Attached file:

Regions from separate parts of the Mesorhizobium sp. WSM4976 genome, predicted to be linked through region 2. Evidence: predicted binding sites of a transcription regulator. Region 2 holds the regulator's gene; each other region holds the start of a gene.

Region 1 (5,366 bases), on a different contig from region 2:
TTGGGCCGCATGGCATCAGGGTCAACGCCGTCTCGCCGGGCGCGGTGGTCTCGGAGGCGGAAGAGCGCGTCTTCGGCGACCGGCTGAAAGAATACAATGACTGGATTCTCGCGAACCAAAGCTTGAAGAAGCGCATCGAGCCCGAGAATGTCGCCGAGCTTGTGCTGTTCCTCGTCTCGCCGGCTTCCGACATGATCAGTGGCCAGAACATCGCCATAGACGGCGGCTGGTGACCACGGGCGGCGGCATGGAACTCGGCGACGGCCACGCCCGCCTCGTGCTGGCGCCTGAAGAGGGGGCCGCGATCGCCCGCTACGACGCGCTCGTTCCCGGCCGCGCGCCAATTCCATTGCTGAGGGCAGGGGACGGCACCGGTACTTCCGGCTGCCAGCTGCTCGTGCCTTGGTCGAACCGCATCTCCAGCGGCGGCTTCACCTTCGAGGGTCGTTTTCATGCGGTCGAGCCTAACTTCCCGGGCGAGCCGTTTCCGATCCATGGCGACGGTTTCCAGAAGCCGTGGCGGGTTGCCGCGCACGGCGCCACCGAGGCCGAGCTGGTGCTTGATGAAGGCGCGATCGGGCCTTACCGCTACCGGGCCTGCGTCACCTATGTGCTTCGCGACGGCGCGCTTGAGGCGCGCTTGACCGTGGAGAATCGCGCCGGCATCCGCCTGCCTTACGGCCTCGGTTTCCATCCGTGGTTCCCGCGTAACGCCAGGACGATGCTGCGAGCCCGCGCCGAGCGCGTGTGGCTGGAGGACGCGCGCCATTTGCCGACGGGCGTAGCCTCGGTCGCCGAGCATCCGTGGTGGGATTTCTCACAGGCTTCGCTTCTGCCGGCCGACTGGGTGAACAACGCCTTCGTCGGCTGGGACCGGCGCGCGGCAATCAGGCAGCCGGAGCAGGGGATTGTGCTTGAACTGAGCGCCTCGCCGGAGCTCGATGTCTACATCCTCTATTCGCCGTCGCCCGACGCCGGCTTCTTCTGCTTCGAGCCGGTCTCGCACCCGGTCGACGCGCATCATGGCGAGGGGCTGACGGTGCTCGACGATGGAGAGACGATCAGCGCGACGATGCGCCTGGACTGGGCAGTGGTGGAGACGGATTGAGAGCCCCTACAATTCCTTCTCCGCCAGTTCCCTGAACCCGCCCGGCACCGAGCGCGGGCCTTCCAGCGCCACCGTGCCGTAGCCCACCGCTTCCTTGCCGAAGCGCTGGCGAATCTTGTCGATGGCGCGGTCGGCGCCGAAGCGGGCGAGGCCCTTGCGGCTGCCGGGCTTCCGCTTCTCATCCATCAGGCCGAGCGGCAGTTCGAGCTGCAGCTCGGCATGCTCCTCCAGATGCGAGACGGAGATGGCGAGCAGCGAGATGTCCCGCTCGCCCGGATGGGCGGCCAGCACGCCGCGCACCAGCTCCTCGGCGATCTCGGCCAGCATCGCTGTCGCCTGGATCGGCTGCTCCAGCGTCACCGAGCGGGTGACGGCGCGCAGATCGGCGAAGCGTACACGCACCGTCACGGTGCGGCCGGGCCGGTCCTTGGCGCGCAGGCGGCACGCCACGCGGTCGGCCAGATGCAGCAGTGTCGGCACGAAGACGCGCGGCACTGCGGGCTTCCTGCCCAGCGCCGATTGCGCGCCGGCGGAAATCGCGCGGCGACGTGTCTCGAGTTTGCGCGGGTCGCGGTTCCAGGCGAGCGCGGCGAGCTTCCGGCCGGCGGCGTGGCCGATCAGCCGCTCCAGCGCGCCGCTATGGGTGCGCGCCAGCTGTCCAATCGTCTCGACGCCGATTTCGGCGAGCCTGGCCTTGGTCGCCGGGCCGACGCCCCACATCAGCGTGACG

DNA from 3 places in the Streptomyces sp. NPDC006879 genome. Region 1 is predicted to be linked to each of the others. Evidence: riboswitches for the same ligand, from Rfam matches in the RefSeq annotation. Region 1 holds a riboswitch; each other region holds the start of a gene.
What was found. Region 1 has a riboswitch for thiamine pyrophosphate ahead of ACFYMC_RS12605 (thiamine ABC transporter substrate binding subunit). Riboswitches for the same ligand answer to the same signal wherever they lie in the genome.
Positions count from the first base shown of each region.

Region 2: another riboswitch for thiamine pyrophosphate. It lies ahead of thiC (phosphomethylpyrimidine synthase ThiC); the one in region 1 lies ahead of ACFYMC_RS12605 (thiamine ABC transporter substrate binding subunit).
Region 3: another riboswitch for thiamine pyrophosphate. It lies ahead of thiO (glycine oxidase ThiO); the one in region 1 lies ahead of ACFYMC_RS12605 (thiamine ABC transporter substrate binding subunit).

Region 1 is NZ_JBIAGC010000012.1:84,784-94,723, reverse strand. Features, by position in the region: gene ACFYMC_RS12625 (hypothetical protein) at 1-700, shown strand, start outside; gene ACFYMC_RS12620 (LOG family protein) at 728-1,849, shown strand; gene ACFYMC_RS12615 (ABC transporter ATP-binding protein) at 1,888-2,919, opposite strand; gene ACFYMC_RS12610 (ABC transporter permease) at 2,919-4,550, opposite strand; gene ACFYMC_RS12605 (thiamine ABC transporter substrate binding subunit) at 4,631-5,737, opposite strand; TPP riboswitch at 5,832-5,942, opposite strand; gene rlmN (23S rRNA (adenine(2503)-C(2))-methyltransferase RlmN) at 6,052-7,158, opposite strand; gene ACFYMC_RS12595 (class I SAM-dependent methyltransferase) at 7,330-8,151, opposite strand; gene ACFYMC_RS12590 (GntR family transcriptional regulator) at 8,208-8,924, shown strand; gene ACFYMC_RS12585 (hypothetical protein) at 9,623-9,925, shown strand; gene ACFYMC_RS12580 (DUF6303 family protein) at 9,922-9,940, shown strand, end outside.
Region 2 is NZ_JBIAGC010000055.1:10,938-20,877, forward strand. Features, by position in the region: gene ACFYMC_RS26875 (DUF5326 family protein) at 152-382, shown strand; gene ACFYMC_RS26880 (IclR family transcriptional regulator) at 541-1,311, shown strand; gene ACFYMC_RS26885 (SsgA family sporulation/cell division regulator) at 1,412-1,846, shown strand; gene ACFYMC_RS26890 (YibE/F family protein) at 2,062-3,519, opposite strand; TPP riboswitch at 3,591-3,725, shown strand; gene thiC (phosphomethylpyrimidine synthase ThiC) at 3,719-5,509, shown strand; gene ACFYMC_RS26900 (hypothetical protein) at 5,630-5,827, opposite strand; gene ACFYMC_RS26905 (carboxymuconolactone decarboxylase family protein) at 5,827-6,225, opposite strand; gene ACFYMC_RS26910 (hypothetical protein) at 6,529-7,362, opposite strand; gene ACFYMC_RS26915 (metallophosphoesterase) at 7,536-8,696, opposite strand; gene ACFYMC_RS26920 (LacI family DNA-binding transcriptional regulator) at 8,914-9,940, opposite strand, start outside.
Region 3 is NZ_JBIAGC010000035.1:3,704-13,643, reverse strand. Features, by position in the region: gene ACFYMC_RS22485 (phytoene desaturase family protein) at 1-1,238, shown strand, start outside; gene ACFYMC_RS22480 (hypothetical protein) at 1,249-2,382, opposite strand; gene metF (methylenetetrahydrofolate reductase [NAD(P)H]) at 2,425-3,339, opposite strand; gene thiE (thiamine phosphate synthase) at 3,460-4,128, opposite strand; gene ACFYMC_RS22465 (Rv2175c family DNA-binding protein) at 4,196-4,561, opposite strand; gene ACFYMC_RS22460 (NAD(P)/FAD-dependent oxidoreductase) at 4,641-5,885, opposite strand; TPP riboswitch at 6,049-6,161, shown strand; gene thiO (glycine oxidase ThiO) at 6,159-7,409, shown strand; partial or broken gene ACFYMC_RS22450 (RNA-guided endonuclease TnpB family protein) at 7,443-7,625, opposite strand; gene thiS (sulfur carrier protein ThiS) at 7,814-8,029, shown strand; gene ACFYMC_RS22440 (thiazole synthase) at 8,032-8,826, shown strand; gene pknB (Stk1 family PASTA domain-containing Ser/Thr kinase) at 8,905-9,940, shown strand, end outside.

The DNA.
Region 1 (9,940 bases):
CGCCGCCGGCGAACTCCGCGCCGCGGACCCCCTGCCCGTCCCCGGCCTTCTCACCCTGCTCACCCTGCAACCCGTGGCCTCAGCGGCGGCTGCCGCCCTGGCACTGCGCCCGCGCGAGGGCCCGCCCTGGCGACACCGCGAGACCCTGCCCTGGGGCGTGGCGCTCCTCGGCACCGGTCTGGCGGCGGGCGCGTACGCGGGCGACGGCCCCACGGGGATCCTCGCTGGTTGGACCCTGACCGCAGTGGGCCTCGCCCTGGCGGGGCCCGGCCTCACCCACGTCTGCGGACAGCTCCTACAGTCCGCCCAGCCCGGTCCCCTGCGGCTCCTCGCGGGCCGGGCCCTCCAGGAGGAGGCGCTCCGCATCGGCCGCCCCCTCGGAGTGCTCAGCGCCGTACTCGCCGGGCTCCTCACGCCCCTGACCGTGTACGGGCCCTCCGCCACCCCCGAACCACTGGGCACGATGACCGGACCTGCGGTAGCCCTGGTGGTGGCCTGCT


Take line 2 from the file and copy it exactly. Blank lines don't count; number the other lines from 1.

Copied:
Region 1 (5,366 bases), on a different contig from region 2: